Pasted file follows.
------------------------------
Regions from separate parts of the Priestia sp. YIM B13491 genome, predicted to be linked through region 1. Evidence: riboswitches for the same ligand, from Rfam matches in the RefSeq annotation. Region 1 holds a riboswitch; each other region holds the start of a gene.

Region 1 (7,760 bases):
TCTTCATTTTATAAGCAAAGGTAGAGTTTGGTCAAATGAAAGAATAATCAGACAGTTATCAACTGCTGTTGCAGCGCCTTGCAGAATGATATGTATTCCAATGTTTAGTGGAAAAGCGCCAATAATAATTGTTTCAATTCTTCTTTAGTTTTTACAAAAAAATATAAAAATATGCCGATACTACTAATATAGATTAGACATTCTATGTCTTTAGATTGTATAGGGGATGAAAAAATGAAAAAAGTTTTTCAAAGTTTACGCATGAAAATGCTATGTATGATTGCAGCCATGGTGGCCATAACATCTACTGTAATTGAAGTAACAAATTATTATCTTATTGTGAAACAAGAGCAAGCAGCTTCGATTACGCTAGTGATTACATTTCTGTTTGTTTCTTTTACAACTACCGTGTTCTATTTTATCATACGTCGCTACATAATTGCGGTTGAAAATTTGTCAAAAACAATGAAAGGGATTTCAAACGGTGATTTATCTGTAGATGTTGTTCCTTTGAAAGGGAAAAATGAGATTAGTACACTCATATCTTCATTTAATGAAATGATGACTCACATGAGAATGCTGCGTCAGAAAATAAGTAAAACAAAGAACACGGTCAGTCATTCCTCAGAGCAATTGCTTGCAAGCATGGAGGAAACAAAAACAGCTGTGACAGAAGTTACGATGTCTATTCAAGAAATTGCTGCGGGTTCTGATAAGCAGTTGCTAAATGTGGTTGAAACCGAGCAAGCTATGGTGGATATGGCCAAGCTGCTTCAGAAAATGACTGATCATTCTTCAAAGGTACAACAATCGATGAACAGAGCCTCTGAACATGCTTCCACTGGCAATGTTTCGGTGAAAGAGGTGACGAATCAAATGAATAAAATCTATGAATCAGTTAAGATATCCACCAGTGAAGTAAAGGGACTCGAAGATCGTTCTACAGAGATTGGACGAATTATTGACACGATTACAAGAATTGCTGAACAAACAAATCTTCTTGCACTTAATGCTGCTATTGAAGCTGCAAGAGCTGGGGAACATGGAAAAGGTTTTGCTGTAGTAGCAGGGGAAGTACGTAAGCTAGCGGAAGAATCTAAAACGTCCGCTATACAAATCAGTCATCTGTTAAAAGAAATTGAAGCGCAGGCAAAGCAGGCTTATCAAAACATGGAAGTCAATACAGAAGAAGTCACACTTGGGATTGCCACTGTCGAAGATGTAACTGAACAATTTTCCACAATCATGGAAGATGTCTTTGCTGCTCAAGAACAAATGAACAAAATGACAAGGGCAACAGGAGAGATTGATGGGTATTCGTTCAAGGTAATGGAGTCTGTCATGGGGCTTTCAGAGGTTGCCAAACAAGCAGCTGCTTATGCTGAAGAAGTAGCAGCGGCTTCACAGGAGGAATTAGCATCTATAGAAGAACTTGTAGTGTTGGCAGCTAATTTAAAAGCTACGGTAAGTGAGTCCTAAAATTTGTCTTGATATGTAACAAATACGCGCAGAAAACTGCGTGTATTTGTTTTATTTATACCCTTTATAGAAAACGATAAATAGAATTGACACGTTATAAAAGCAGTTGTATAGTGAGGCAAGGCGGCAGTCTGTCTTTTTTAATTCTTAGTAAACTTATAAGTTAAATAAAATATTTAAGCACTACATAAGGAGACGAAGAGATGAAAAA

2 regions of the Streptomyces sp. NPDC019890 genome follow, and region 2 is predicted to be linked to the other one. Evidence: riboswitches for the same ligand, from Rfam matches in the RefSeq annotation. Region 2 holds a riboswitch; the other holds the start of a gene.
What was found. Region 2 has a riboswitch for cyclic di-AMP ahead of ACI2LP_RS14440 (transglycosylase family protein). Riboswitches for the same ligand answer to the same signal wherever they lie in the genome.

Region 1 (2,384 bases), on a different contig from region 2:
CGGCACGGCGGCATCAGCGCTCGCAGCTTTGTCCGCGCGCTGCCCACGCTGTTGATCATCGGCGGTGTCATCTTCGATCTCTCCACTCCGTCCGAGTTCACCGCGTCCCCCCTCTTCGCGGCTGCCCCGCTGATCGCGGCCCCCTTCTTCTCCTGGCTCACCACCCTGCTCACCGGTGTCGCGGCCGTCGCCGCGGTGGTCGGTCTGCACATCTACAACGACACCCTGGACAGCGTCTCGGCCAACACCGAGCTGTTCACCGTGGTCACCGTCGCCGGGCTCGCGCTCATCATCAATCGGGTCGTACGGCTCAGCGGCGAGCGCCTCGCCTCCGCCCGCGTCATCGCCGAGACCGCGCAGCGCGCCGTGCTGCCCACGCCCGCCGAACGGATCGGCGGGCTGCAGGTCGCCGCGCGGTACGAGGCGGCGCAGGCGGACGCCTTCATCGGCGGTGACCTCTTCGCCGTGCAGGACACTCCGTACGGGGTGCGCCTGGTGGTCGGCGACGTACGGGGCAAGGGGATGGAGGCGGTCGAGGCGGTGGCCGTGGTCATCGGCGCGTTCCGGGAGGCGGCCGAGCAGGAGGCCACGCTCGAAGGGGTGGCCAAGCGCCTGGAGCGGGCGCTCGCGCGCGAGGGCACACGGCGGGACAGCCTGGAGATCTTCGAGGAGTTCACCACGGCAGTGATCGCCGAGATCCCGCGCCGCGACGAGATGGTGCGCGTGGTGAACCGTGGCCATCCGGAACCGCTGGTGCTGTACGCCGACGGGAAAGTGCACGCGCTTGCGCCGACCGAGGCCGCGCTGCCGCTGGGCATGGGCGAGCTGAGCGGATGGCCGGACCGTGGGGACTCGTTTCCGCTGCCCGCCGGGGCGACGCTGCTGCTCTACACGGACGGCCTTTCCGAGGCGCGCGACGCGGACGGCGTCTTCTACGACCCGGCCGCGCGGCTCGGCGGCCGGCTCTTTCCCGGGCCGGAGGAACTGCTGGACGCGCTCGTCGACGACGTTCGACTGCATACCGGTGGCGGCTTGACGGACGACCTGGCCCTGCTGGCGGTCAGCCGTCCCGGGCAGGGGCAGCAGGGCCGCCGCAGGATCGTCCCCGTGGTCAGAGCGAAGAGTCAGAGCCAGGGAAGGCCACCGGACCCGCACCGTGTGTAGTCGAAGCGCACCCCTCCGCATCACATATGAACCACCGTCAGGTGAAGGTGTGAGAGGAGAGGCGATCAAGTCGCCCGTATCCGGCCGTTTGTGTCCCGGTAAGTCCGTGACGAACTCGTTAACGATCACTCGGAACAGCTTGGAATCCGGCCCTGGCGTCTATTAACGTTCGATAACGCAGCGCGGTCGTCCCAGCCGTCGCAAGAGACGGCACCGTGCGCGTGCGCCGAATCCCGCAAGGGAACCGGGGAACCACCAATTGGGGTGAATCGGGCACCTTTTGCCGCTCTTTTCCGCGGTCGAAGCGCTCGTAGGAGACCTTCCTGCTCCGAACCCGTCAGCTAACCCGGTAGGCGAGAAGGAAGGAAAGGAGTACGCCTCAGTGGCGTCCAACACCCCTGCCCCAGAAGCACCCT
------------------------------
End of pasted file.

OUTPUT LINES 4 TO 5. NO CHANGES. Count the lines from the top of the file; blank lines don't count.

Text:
2 regions of the Streptomyces sp. NPDC019890 genome follow, and region 2 is predicted to be linked to the other one. Evidence: riboswitches for the same ligand, from Rfam matches in the RefSeq annotation. Region 2 holds a riboswitch; the other holds the start of a gene.
What was found. Region 2 has a riboswitch for cyclic di-AMP ahead of ACI2LP_RS14440 (transglycosylase family protein). Riboswitches for the same ligand answer to the same signal wherever they lie in the genome.